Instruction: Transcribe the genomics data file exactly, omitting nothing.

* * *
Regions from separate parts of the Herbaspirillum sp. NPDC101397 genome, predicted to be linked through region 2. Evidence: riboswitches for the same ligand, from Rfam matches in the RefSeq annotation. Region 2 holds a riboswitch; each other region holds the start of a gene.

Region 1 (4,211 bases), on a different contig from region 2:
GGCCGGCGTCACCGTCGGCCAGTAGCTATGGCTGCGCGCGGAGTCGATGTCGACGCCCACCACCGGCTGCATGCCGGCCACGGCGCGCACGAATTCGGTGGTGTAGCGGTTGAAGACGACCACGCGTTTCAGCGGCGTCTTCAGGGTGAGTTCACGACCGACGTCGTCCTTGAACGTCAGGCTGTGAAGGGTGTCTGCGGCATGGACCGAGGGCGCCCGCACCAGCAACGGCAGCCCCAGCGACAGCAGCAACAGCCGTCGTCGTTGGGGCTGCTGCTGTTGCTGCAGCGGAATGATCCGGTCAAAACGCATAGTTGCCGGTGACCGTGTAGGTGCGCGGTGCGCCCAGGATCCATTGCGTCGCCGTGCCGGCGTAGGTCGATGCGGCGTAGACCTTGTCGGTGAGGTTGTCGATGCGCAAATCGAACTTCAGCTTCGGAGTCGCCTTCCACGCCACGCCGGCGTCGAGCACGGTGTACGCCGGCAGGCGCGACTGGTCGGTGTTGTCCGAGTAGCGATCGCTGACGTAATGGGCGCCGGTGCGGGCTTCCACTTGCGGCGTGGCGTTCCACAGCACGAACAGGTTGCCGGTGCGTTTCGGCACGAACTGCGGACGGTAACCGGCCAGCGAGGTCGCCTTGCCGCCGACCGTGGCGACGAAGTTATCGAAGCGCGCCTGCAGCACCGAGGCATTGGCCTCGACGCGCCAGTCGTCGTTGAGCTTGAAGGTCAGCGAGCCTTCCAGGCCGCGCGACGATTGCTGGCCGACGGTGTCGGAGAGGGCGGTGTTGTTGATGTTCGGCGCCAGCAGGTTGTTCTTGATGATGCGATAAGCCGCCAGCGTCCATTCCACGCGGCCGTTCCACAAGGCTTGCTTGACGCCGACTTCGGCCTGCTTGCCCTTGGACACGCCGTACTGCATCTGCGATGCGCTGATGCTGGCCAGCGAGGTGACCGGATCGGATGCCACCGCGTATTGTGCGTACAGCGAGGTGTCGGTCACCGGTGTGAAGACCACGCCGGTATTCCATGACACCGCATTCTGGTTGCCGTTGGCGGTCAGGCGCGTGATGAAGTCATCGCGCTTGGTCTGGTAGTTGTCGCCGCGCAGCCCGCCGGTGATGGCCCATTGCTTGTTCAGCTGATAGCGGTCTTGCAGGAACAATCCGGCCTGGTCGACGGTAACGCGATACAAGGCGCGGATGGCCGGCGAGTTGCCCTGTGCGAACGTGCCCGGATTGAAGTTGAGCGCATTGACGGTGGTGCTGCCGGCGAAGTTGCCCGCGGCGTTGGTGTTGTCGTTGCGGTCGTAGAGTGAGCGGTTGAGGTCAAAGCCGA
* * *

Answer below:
Regions from separate parts of the Herbaspirillum sp. NPDC101397 genome, predicted to be linked through region 2. Evidence: riboswitches for the same ligand, from Rfam matches in the RefSeq annotation. Region 2 holds a riboswitch; each other region holds the start of a gene.

Region 1 (4,211 bases), on a different contig from region 2:
GGCCGGCGTCACCGTCGGCCAGTAGCTATGGCTGCGCGCGGAGTCGATGTCGACGCCCACCACCGGCTGCATGCCGGCCACGGCGCGCACGAATTCGGTGGTGTAGCGGTTGAAGACGACCACGCGTTTCAGCGGCGTCTTCAGGGTGAGTTCACGACCGACGTCGTCCTTGAACGTCAGGCTGTGAAGGGTGTCTGCGGCATGGACCGAGGGCGCCCGCACCAGCAACGGCAGCCCCAGCGACAGCAGCAACAGCCGTCGTCGTTGGGGCTGCTGCTGTTGCTGCAGCGGAATGATCCGGTCAAAACGCATAGTTGCCGGTGACCGTGTAGGTGCGCGGTGCGCCCAGGATCCATTGCGTCGCCGTGCCGGCGTAGGTCGATGCGGCGTAGACCTTGTCGGTGAGGTTGTCGATGCGCAAATCGAACTTCAGCTTCGGAGTCGCCTTCCACGCCACGCCGGCGTCGAGCACGGTGTACGCCGGCAGGCGCGACTGGTCGGTGTTGTCCGAGTAGCGATCGCTGACGTAATGGGCGCCGGTGCGGGCTTCCACTTGCGGCGTGGCGTTCCACAGCACGAACAGGTTGCCGGTGCGTTTCGGCACGAACTGCGGACGGTAACCGGCCAGCGAGGTCGCCTTGCCGCCGACCGTGGCGACGAAGTTATCGAAGCGCGCCTGCAGCACCGAGGCATTGGCCTCGACGCGCCAGTCGTCGTTGAGCTTGAAGGTCAGCGAGCCTTCCAGGCCGCGCGACGATTGCTGGCCGACGGTGTCGGAGAGGGCGGTGTTGTTGATGTTCGGCGCCAGCAGGTTGTTCTTGATGATGCGATAAGCCGCCAGCGTCCATTCCACGCGGCCGTTCCACAAGGCTTGCTTGACGCCGACTTCGGCCTGCTTGCCCTTGGACACGCCGTACTGCATCTGCGATGCGCTGATGCTGGCCAGCGAGGTGACCGGATCGGATGCCACCGCGTATTGTGCGTACAGCGAGGTGTCGGTCACCGGTGTGAAGACCACGCCGGTATTCCATGACACCGCATTCTGGTTGCCGTTGGCGGTCAGGCGCGTGATGAAGTCATCGCGCTTGGTCTGGTAGTTGTCGCCGCGCAGCCCGCCGGTGATGGCCCATTGCTTGTTCAGCTGATAGCGGTCTTGCAGGAACAATCCGGCCTGGTCGACGGTAACGCGATACAAGGCGCGGATGGCCGGCGAGTTGCCCTGTGCGAACGTGCCCGGATTGAAGTTGAGCGCATTGACGGTGGTGCTGCCGGCGAAGTTGCCCGCGGCGTTGGTGTTGTCGTTGCGGTCGTAGAGTGAGCGGTTGAGGTCAAAGCCGA